The reptiles evolve, and the race for survival continues on land. Giant arthropods lurk in the Carboniferous forest, and sail-backed mammal-like reptiles fight for the survival of their young in the ...
As the first creatures evolve in the seas, the never ending fight between the hunter and the hunted begins. Follow the evolution of life from its small beginning to the first animals to conquer dry ...
On a unique underwater voyage spanning millions of years in prehistory, our dauntless presenter explores seven different seas, encountering an extraordinary variety of underwater life from ... See full summary »
This new, extra chapter of Walking with Dinosaurs (1999) focuses on an allosaurus later discovered in 1999 affectionately called "Big Al", who died as a late adolescent/early adult of six ... See full summary »
This two-part series, a sequel to Walking with Dinosaurs featured Nigel and his "team of fellow explorers" encountering prehistoric life over a large range of time, and seeing creatures not featured in the original series.
Nigel Marven travels back in time to rescue exotic creatures on the brink of extinction. CGI is used to create animals no longer seen on earth, from woolly mammoths, and T Rex, to dinosaur-eating crocodiles.
An astonishing six-part series that brings to life the most incredible creatures that ever existed. From Spinosaurus, the biggest killer to ever walk the Earth, to the immense sea-monster ... See full summary »
Brings to life some of the most bizarre, ferocious and fascinating creatures to ever inhabit the ocean. Combines animation with recreations in a prehistoric adventure. A journey to the ... See full summary »
Sean MacLeod Phillips
The life of American dinosaurs is seen in amazing detail. The Feathered Dromeosaurs (Raptors) debut on this film along with the bizarre Therizinosaur. Each story is compelling and ... See full summary »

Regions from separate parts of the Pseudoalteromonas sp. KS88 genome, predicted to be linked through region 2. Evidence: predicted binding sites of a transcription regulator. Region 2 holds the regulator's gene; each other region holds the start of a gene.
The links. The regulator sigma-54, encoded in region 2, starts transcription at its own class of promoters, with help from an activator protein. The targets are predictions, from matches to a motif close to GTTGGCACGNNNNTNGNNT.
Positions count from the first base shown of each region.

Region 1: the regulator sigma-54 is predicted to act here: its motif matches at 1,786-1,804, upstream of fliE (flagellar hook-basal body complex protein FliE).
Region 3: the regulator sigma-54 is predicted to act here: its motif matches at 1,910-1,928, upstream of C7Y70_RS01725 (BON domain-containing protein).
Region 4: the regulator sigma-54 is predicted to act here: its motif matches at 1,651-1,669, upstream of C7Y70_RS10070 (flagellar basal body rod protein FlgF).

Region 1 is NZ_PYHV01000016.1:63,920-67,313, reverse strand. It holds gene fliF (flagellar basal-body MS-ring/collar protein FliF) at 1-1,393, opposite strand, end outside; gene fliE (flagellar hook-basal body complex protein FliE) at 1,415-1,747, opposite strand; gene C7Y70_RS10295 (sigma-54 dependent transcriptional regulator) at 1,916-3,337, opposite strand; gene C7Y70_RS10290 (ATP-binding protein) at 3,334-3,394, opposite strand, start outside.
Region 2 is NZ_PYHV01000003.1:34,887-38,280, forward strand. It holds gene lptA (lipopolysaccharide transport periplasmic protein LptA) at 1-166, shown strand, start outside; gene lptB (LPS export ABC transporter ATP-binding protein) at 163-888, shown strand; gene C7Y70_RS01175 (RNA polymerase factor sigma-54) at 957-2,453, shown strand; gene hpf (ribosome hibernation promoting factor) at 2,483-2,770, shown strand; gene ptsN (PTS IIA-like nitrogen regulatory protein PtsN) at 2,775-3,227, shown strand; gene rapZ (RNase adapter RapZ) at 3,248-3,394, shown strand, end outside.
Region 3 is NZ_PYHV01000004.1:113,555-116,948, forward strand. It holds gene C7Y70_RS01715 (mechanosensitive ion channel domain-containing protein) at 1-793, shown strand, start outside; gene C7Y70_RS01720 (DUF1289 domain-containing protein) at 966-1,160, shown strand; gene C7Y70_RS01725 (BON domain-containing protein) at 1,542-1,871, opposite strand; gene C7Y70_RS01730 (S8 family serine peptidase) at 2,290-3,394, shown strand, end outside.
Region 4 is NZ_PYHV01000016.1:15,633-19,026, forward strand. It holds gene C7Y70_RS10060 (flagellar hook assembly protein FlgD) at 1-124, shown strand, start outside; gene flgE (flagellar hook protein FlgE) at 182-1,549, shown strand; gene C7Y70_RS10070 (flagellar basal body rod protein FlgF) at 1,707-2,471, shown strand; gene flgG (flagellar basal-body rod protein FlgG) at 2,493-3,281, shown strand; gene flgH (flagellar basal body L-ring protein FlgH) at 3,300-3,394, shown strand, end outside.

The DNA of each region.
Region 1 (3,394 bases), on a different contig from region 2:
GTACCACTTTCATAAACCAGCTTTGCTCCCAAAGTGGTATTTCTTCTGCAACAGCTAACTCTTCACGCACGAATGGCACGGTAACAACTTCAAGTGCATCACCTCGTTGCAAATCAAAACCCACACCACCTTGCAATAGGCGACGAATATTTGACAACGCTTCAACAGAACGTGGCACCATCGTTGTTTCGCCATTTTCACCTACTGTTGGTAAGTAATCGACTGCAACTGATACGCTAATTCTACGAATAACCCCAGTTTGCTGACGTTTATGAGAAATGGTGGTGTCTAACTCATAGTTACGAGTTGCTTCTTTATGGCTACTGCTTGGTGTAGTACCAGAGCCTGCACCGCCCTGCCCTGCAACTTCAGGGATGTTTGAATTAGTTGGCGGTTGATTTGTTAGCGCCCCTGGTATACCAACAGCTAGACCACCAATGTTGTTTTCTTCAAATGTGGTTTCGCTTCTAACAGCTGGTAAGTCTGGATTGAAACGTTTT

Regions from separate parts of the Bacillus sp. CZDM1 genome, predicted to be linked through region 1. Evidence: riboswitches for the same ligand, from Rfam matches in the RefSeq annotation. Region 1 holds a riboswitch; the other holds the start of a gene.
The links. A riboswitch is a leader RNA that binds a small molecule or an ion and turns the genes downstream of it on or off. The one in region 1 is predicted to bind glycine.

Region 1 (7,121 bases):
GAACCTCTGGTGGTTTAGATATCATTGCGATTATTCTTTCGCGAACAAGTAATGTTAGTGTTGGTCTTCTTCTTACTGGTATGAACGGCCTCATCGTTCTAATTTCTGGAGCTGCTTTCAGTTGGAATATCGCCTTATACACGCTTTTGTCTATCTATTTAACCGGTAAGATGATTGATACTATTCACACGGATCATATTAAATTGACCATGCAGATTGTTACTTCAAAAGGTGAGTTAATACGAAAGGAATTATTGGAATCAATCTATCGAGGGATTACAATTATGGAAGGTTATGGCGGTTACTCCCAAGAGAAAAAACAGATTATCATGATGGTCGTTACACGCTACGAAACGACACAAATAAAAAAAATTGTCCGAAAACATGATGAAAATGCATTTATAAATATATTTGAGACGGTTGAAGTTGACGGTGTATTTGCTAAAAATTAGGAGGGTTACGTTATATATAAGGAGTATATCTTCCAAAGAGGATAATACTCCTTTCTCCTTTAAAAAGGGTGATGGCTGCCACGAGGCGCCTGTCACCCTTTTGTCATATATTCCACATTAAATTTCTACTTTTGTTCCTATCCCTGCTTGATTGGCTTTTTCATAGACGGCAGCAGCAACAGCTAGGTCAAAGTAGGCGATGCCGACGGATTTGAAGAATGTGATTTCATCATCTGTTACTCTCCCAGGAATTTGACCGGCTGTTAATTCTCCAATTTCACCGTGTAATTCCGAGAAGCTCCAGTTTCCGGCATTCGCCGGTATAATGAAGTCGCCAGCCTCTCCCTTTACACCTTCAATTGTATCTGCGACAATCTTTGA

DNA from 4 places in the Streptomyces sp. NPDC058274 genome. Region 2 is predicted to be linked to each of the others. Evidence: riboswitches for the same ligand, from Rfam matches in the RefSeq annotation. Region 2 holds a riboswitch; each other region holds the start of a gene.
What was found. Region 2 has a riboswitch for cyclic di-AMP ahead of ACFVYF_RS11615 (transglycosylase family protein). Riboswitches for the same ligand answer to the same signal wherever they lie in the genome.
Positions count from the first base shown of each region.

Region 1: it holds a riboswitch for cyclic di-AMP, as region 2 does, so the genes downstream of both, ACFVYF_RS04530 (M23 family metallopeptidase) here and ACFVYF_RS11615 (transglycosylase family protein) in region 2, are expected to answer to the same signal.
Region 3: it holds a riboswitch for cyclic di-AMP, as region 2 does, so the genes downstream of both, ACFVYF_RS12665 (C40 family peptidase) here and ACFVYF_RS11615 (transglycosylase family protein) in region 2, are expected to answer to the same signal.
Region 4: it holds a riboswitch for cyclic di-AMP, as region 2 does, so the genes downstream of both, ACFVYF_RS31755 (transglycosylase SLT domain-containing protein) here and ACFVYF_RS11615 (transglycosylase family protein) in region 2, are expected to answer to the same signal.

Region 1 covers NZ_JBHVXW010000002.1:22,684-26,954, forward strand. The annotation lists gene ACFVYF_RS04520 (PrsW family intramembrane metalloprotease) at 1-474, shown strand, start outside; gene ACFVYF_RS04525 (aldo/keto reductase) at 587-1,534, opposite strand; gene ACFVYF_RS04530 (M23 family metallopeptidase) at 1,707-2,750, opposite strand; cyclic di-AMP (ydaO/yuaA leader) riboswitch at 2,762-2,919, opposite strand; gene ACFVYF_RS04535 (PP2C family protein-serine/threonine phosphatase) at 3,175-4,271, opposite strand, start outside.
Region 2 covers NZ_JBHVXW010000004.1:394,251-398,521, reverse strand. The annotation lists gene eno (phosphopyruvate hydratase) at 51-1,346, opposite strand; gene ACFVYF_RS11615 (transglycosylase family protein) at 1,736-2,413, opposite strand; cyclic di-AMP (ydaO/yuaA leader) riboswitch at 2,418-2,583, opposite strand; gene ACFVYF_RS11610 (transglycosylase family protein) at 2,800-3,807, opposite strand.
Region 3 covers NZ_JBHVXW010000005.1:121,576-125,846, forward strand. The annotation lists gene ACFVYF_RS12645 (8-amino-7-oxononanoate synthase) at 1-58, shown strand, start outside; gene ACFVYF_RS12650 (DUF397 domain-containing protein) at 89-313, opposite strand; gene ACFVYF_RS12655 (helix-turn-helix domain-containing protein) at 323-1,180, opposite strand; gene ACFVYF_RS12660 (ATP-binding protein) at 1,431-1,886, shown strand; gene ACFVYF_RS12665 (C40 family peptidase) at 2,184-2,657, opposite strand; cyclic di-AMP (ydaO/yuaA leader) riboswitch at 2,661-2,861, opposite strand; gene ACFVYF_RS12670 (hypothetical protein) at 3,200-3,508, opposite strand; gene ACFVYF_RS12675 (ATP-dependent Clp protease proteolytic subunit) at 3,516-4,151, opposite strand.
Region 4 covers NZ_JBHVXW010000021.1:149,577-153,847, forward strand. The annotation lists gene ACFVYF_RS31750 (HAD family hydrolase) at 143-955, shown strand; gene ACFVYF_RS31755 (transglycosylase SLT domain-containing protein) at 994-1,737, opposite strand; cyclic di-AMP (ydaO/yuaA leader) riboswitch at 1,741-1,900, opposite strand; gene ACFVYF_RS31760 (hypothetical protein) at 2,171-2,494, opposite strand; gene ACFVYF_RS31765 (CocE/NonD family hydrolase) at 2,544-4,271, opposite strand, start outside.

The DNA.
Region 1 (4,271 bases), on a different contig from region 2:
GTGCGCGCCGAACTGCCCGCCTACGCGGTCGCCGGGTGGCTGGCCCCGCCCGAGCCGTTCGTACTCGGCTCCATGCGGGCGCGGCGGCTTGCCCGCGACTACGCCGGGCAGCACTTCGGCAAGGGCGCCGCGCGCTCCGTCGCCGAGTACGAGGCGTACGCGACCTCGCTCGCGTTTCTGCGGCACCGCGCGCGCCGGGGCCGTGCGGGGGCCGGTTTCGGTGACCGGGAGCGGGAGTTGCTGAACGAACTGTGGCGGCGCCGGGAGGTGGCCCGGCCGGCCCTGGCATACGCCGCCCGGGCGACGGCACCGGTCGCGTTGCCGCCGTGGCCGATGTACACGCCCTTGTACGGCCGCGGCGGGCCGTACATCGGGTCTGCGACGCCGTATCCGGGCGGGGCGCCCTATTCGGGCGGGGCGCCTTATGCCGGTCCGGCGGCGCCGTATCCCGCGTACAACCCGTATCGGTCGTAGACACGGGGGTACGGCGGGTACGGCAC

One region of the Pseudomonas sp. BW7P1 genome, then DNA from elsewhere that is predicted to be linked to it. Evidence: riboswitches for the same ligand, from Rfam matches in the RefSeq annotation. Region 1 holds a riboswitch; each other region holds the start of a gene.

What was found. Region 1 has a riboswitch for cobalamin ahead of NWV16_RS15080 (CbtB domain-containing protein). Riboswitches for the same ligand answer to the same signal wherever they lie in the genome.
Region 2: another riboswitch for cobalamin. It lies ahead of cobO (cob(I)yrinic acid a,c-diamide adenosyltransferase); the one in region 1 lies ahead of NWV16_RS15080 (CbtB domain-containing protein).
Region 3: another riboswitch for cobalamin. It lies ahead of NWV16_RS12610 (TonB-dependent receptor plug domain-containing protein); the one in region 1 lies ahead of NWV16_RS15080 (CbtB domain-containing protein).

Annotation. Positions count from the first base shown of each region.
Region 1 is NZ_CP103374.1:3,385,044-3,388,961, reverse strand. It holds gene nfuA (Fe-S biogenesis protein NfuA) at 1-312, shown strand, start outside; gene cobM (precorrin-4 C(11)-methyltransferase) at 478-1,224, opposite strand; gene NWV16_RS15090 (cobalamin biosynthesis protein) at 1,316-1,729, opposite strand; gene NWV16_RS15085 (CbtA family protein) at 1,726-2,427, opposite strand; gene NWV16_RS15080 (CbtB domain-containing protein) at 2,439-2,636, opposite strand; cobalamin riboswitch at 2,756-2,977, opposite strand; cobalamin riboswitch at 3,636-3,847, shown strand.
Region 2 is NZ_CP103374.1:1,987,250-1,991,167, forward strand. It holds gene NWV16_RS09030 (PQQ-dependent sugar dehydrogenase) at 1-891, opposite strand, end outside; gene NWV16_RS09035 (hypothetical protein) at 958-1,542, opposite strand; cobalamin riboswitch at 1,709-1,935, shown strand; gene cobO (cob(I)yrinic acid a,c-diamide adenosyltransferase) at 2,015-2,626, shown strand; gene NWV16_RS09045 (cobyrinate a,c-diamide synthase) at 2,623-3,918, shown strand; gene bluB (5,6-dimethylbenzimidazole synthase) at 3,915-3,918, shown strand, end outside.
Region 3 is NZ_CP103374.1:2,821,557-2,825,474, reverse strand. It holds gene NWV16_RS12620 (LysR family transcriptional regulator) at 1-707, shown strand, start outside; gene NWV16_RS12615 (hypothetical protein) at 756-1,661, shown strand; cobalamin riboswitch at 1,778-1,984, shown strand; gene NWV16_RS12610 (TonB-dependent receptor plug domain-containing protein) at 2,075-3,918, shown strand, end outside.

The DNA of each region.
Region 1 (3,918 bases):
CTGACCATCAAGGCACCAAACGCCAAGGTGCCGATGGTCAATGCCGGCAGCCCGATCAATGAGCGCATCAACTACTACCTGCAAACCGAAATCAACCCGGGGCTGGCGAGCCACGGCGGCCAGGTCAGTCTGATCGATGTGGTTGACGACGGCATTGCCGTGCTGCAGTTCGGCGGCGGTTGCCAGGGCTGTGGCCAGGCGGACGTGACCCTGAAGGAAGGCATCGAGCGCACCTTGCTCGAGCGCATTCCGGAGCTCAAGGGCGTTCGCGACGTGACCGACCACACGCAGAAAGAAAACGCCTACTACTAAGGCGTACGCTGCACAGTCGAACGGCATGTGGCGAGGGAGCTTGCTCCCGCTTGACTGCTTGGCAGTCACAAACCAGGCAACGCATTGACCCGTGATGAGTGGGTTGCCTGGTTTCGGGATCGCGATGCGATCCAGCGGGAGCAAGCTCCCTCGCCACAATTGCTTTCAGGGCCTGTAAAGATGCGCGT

A 90-minute documentary about life before the dinosaurs. Starting from the Cambrian Period (530 MYA) and ending at the Early Triassic Period (248 MYA), Walking With Monsters shows the life and death struggles prehistoric creatures before the dinosaurs went through. It also portrays an accurate picture of our first ancestors. Written by
Very late into production it was discovered that Megarachne, the basis of the giant spider seen in the Carboniferous segment was actually an eurypterid or sea scorpion like those seen in the Silurian part. The crew decided then to rename their now obsolete creature "Mesothelae", after the most primitive group of living spiders. There were Mesothelae spiders in the Carboniferous, but just not that big. See more »
Great piece of animation explores life before the dinosaur
This documentary is a view of life on earth before the dinosaurs. The film begins with the creation of the Moon by the impact of the hypothetical planet Theia with the Earth. Starting with the Cambrian period 530 million years ago, the evolution of life on earth is documented, starting with the earliest of man's ancestors, the Haikouicthys, an orange "fish" the size of a thumbnail. The progress of the sea-dwelling creatures is charted as they evolve into being able to exist on land and ends where the documentary "Walking with Dinosaurs" picks up, at the end of the Triassic period, with the first dinosaurs walking the earth and forcing the smaller mammalian creatures into a nocturnal existence of hiding.
If you get the actual DVD, the extras include a thirty-minute documentary entitled Trilogy of Life. This documentary covers all of the Walking with series (Dinosaurs, Beasts, and Monsters). There are numerous interviews with the filmmakers and producers of the series. There is even footage of the real locations and backgrounds before the animated beasts were inserted by computer. It's funny to see the filmmakers kicking up dust and moving trees with wires "pretending" to be the dinosaurs since the dinosaurs would be inserted later. The documentary itself is presented with a great deal of detail and authority, as if the filmmakers know for a fact that this is exactly what took place, when in fact it is all quite hypothetical. However, you have to watch it understanding that its purpose is not to present an academic thesis. Instead, its purpose is to bring prehistory to life, just as if you were watching present-day animals being filmed, complete with animated prehistoric beasts occasionally bumping into an imaginary camera.
As children, my stepkids absolutely loved this documentary. This film just goes to prove that science can be made interesting, inviting the viewer to further investigate what is being presented. That is the purpose of the film, and it does succeed brilliantly.
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